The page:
Collective grief: How to cope and take action

As a New Yorker, it makes a difference if it’s cold or muggy outside. Cold weather is when you throw on a sweater before going outside. When it’s a brick, you try to stay home as much as possible to avoid ending up like a human glacier. But the local language didn’t apply much this winter, with low snowfall and above-average temperatures across New York.

A warm winter is more than just missing a few days of snow. We know the world will face more heatwaves and droughts, and natural disasters like the deadly floods caused by Hurricane Ian in Florida and Cuba last year.

Climate change is only one of humanity’s problems. This month marks the third anniversary of the COVID pandemic, a disease that has killed millions around the world and is becoming more chronic like the flu. In addition, Turkey and Syria are still dealing with the aftershocks of a historically deadliest earthquake, and rising food prices from Russia’s invasion of Ukraine could exacerbate world hunger for years to come.

[Related: How to manage your mental health as traumatic events pile up]

There seems to be no shortage of tragedies throughout the community. Likewise, these events affect the psyche of people. Whether conscious or subconscious, you may mourn a loss of safety and security, above the more obvious layers of grief. But these feelings can also help you become the change you need to move forward in this ever-evolving world.

Collective grief is both a common and unique experience

Some tragedies, like a mass shooting or police brutality, resonate with an entire group of people. “Grief is a normal response to loss,” says Kriss Kevorkian, mortician and founder of the counseling service, A Grieving World. “When it’s collective mourning, we experience it on a larger scale with more people.”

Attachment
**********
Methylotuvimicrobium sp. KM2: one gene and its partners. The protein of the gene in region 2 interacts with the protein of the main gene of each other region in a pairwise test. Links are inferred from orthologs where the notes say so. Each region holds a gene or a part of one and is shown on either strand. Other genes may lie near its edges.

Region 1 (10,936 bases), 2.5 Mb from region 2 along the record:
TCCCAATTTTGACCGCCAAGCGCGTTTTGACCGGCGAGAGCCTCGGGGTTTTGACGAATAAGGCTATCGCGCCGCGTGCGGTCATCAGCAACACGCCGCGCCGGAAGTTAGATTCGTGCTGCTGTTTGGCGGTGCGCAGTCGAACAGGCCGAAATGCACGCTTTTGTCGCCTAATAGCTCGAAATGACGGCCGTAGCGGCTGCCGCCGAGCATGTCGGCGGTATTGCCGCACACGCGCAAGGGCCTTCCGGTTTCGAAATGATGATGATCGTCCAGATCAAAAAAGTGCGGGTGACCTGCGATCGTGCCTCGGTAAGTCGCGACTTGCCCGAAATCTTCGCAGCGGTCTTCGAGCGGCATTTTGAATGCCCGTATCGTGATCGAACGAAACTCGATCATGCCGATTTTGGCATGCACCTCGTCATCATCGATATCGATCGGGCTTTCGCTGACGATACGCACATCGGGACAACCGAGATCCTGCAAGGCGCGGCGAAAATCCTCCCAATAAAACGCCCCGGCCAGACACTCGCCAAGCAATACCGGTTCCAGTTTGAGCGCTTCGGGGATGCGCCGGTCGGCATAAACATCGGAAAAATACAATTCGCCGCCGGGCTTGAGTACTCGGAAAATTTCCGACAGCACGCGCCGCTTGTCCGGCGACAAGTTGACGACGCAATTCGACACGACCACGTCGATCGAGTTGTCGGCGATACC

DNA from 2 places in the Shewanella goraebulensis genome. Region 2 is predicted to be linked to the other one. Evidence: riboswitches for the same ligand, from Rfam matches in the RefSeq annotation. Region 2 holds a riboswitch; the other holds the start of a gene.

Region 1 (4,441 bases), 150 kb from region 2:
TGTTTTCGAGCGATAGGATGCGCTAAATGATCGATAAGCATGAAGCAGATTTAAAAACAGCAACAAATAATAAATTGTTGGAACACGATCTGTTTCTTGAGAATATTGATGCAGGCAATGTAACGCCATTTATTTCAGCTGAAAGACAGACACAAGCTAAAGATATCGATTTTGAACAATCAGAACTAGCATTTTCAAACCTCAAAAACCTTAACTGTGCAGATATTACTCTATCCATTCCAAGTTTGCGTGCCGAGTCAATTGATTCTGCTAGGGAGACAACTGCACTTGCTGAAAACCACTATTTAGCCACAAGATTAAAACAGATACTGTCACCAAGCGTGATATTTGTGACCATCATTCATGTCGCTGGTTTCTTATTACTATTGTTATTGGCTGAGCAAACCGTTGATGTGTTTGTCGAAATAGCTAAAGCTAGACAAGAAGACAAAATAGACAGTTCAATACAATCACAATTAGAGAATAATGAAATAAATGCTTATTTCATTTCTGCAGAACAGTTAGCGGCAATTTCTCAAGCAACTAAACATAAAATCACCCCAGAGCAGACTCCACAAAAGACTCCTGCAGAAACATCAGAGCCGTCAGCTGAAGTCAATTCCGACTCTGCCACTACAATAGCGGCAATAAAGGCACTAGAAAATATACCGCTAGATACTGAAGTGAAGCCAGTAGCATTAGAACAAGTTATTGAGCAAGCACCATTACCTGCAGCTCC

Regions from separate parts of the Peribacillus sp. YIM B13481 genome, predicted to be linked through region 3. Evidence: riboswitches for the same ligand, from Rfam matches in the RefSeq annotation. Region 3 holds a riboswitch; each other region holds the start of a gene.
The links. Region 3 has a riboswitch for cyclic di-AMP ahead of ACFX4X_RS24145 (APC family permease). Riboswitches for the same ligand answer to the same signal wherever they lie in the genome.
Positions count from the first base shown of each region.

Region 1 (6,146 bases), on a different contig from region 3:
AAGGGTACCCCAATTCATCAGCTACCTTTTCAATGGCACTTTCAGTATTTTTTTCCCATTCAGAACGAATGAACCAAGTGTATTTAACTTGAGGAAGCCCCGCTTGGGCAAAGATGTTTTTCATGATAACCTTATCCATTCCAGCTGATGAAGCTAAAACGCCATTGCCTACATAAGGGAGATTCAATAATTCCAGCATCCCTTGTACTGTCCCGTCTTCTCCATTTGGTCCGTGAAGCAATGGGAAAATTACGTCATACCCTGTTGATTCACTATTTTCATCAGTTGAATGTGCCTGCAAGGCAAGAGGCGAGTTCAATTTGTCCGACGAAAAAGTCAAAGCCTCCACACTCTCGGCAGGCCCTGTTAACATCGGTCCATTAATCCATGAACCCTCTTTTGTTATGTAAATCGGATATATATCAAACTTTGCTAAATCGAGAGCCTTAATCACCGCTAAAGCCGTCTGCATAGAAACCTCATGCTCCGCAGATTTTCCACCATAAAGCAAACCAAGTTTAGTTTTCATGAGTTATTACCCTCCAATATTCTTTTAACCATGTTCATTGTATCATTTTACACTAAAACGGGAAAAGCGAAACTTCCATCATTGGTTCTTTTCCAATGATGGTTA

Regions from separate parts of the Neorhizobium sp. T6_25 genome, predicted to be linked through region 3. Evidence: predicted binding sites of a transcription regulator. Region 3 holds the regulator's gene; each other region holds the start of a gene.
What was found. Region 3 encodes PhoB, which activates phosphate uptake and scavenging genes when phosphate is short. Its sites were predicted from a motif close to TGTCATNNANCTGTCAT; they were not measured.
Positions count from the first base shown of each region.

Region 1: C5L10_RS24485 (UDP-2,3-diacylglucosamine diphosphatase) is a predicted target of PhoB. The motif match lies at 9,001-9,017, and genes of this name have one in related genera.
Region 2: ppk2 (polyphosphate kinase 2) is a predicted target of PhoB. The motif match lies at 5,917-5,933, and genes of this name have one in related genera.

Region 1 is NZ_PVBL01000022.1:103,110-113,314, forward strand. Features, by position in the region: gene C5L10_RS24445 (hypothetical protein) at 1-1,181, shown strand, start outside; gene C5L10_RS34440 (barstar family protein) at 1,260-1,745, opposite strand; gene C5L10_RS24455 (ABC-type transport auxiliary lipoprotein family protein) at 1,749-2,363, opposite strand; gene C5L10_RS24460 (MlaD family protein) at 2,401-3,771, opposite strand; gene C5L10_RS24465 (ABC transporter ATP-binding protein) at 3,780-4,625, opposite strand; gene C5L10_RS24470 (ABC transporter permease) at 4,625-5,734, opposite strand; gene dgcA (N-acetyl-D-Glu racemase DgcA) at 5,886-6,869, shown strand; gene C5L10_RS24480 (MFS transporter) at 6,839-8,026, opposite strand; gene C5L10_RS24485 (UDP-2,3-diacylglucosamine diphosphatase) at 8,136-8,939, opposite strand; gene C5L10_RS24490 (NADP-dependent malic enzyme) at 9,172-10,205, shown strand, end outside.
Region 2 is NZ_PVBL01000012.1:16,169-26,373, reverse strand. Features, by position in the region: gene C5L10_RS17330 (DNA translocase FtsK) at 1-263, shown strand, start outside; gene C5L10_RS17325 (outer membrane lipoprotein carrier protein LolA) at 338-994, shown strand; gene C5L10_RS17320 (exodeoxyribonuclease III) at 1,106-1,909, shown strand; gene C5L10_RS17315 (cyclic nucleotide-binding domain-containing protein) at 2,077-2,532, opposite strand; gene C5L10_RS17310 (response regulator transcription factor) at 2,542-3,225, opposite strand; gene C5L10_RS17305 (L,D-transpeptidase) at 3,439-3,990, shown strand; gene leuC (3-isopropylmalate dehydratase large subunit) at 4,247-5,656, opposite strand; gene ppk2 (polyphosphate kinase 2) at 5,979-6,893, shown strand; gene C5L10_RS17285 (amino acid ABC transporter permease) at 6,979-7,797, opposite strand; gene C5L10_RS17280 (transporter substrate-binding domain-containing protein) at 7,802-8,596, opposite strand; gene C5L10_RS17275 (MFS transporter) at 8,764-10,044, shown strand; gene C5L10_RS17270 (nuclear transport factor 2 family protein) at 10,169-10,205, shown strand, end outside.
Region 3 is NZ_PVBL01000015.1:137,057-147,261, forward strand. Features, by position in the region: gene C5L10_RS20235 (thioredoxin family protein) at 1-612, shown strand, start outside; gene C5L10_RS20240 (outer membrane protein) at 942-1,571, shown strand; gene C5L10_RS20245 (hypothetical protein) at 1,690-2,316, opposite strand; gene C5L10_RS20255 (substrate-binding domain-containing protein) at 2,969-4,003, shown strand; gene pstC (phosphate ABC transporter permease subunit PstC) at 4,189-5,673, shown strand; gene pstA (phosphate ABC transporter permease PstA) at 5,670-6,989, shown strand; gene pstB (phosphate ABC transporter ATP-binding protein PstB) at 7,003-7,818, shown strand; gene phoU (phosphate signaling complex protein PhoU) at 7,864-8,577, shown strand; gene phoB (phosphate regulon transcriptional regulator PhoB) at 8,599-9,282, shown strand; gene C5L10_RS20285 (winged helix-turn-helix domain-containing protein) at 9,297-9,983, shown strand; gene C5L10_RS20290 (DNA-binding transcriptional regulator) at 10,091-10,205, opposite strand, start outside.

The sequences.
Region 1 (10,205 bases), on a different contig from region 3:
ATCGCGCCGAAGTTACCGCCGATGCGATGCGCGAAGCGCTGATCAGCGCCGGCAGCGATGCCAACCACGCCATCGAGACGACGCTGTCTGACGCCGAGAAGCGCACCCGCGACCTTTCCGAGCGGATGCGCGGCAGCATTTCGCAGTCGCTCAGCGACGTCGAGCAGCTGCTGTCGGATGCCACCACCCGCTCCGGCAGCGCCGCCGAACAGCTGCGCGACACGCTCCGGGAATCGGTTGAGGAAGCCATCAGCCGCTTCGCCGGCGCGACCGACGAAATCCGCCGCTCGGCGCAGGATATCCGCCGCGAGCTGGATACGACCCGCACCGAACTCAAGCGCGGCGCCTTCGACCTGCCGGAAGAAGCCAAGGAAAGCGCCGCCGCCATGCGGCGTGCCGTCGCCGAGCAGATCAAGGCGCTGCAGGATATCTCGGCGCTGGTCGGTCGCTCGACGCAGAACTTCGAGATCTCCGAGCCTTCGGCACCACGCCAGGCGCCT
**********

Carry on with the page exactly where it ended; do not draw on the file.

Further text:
Collective grief can set in even if you don’t personally know the people directly affected. When the Uvlade school shooting occurred, there was a nationwide outpouring of anger and grief over the killings of the teachers and children. Violent events like these make you rethink your life and your family’s safety, Kevorkian says.

Younger generations have become the most vulnerable to collective grief, especially with environmental stress. Kevorkian says the government’s failure to stop climate change has made children more helpless and apathetic. When young people like Greta Thunberg speak out about climate change, they are mocked and verbally abused.

Your mind and body in grief

Grief doesn’t stay in a corner of your body – it consumes your entire being. You may feel more tired than usual from tossing and turning all night. Maybe you’ve lost your appetite or have trouble keeping food down. Research shows that the first few months of grief can affect the activity of your body’s immune system and increase the risk of blood clots.

When your mind is weighed down by sadness, anger and loneliness, there is little room to focus on other matters. Having “grief brain” can make you feel like you’re in a fog. Everyday tasks like watering the plants or taking out the trash become really challenging. As you try to process your loss, you may forget things like where you put your keys or an important doctor’s appointment.

Grief brain happens because your mind recognizes stress and emotional trauma as a threat, triggering the whole body’s fight-or-flight response. Areas of the brain like the amygdala signal the alarm through stress hormones that raise your heart rate and raise your blood pressure, increasing your anxiety and panic to attend to the stressor.